J. Keeshin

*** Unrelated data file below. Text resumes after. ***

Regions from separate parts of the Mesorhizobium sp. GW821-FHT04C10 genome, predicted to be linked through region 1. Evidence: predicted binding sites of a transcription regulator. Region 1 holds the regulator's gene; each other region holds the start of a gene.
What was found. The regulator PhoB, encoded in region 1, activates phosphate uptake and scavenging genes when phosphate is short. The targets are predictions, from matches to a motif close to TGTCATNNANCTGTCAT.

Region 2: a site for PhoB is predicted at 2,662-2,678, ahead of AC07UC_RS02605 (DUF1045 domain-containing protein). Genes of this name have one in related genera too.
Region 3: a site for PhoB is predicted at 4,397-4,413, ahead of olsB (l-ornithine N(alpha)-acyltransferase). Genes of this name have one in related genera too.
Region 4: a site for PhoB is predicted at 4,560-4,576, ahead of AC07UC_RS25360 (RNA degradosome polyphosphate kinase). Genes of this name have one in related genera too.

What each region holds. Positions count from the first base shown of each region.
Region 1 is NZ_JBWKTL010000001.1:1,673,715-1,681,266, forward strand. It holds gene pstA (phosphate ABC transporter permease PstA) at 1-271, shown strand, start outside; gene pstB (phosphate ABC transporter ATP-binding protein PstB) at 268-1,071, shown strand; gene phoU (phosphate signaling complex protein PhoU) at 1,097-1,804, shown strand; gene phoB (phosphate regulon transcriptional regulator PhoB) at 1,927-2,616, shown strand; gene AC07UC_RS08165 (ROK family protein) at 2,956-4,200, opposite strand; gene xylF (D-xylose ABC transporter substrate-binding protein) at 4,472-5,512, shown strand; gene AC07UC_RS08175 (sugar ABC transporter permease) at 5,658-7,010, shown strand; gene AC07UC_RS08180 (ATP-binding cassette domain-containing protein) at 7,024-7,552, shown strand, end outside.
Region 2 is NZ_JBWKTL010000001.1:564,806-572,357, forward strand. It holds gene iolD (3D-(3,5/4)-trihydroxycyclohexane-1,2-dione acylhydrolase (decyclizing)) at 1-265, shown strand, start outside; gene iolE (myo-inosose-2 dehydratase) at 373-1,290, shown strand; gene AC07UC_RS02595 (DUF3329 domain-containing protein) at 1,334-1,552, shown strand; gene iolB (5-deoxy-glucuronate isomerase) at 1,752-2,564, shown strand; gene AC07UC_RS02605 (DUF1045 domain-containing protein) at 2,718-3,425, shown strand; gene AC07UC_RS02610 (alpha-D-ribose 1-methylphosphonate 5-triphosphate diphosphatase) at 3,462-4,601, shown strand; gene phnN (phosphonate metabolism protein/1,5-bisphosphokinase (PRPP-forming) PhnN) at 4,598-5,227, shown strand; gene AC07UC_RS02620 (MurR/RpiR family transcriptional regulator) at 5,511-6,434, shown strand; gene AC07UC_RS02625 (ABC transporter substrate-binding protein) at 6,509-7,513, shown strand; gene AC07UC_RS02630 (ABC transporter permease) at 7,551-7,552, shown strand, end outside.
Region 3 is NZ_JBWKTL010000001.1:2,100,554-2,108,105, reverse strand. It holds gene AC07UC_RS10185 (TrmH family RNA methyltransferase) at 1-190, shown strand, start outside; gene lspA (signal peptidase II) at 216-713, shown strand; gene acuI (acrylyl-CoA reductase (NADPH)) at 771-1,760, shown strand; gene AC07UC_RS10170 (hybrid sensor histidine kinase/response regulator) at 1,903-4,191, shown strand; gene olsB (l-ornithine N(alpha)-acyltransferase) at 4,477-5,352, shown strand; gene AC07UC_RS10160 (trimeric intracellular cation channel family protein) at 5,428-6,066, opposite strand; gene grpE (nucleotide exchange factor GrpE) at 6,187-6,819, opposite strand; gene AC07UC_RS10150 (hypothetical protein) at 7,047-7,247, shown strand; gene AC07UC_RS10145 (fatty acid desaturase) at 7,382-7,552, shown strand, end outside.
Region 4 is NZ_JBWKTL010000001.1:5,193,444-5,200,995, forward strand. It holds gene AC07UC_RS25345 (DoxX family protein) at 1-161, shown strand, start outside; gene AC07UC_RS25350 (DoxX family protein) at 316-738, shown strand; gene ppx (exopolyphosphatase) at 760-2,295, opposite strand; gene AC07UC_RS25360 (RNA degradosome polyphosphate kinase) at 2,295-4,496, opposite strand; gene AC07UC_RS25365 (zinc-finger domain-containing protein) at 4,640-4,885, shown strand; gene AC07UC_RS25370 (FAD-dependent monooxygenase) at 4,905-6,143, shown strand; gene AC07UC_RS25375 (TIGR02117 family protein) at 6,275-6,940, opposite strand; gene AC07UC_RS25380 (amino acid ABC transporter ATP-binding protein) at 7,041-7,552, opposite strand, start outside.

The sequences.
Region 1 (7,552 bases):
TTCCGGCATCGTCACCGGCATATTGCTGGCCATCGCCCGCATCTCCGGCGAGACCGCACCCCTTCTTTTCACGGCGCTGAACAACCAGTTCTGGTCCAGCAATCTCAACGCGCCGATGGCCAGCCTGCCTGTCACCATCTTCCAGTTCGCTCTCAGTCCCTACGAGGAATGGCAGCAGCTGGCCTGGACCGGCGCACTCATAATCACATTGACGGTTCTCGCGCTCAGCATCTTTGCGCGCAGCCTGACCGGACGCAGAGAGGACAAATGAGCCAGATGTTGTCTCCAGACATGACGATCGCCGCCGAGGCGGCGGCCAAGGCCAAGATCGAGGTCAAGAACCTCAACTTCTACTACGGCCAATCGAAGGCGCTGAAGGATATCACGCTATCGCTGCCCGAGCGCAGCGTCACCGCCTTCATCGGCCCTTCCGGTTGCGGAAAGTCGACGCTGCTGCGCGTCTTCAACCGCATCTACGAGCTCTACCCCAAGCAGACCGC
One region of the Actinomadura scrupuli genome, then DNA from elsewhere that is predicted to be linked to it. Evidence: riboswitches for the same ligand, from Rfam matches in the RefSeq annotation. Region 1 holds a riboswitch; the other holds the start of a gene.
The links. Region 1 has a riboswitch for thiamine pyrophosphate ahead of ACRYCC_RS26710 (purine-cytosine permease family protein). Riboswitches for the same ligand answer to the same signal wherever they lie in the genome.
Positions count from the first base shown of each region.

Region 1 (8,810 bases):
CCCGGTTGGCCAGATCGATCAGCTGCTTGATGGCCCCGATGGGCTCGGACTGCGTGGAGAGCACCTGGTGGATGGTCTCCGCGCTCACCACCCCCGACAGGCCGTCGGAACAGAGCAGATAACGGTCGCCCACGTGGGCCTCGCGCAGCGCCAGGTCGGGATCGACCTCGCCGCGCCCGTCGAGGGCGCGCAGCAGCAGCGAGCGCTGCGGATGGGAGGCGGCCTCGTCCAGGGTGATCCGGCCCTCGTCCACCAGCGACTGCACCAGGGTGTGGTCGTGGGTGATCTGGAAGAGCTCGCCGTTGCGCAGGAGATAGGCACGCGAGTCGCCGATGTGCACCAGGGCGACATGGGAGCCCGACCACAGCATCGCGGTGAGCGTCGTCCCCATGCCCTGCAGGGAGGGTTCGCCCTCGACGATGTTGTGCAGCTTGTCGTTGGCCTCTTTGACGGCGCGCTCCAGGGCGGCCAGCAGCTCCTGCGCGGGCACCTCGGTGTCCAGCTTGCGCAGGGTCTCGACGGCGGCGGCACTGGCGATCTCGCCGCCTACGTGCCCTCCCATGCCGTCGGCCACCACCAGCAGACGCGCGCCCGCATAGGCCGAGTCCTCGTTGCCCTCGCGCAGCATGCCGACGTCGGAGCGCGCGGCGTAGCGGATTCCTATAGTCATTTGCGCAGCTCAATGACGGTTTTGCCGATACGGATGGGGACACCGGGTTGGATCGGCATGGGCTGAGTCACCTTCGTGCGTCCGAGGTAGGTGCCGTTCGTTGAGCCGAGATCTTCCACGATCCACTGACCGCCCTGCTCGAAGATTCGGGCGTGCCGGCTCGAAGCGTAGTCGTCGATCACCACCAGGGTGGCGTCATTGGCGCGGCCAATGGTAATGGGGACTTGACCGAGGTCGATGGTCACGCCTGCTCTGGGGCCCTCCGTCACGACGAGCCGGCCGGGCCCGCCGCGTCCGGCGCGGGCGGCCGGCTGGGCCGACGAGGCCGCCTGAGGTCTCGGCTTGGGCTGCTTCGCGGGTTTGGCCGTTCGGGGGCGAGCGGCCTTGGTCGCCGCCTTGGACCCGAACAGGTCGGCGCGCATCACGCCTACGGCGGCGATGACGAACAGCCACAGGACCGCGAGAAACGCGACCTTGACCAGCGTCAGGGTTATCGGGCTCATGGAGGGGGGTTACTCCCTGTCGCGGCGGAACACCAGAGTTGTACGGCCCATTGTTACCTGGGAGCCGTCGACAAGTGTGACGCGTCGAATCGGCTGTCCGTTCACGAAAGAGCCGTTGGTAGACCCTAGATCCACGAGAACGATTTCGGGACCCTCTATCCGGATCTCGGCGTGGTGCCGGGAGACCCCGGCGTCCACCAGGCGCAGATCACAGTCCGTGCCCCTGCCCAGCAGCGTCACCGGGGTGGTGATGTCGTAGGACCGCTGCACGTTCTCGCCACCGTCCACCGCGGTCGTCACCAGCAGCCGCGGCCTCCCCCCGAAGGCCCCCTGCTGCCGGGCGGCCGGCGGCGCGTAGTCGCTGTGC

1913, and its bureaus and agencies specializing in labor were transferred to the new Department of Labor. Hepburn Act (1906) gave the Interstate Commerce Commission (ICC) the power to set maximum railroad rates, and led to the discontinuation of free passes to loyal shippers. Pure Food and Drug Act (1906) The United States Pure Food and Drug Act of 1906 provided for federal inspection of meat products, and forbade the manufacture, sale, or transport of adulterated food products or poisonous patent medicines. The Act arose due to public education and propaganda from people such as Upton Sinclair (author), Harvey W. Wiley (researcher), President Theodore Roosevelt and Samuel Hopkins Adams (author)., Meat Inspection Act (1906) National Conservation Commission Panic of 1907 The Panic of 1907 was a relatively serious economic downturn in the United States caused by a New York credit crunch that spread across the nation and led to the closings of banks and businesses. The severity of the downturn was such that it prompted the United States Congress to form the Federal Reserve System. It was the fourth Panic in 34 years. Payne-Aldrich Tariff (1909) reduced the United States tariff rate to 37%. It was very effective. However, the tariff had not been lowered enough to satisfy Progressives. President William Howard Taft was ridiculed for being so passive. The debate over the tariff split the Republican party into Progressives and Old Guard and resulted in the eventual presidency of Woodrow Wilson. Ballinger-Pinchot Dispute (1909) was a dispute between Richard A. Ballinger and Gifford Pinchot that helped lead to the split of the Republican Party. Mann Act (1910) The United States White-Slave Traffic Act of 1910 prohibited so-called white slavery. It also banned the interstate transport of females for immoral purposes. Its primary stated intent was to address prostitution and immorality. The act is better known as the Mann Act, after James Robert Mann, an American lawmaker. 1912 Election Incumbent President William Howard Taft was nominated by the Republican party with the support of the establishment wing of the party, despite the fact that former President Theodore Roosevelt had won all but one of the Republican primaries; at the convention, the Republicans' progressive wing split off as the Bull Moose Party and nominated Roosevelt. Democrat Woodrow Wilson, nominated by his own Party on the 46th ballot of a contentious convention, defeated both in the general election, winning a vast majority in the Electoral College with only 42% of the popular vote, and initiating the only period between 1897 and 1933 when a Democrat would be elected President. Underwood-Simmons Act (1913) 16th Amendment (1913) income tax 17th Amendment (1913) direct election of senators Federal Reserve Act (1913) is a 1913 act of Congress that created the Federal Reserve System, the central bank of the United States of America. Federal Trade Commission (1914) The act was part of the program of President Wilson to check the growth of monopoly and preserve competition as an effective regulator of business. Clayton Anti-Trust Act (1914) A federal law enacted in 1914 as an amendment to the Sherman AntiTrust Act (15 U.S.C.A. § 1 et seq. [1890]), prohibiting undue restriction of trade and commerce by designated methods. New Freedom & New Nationalism Theodore Roosevelt, running on the Progressive party ticket, advocated a "New Nationalism," a coherent platform of social and economic regulation.In response, the Democratic candidate, Woodrow Wilson, formulated what he called the "New Freedom." Federal power, he argued, should be used only to sweep away social, economic, and political privilege and to restore business competition. Louis Brandeis American jurist who served as an associate justice of the U.S. Supreme Court (1916–1939). His opposition to monopolies and defense of individual human rights formed the basis of many of his high court decisions. Child Labor Act (1916) 18th PROHIBITION & 19th Amendments WOMEN VOTE for harding cause hes good looking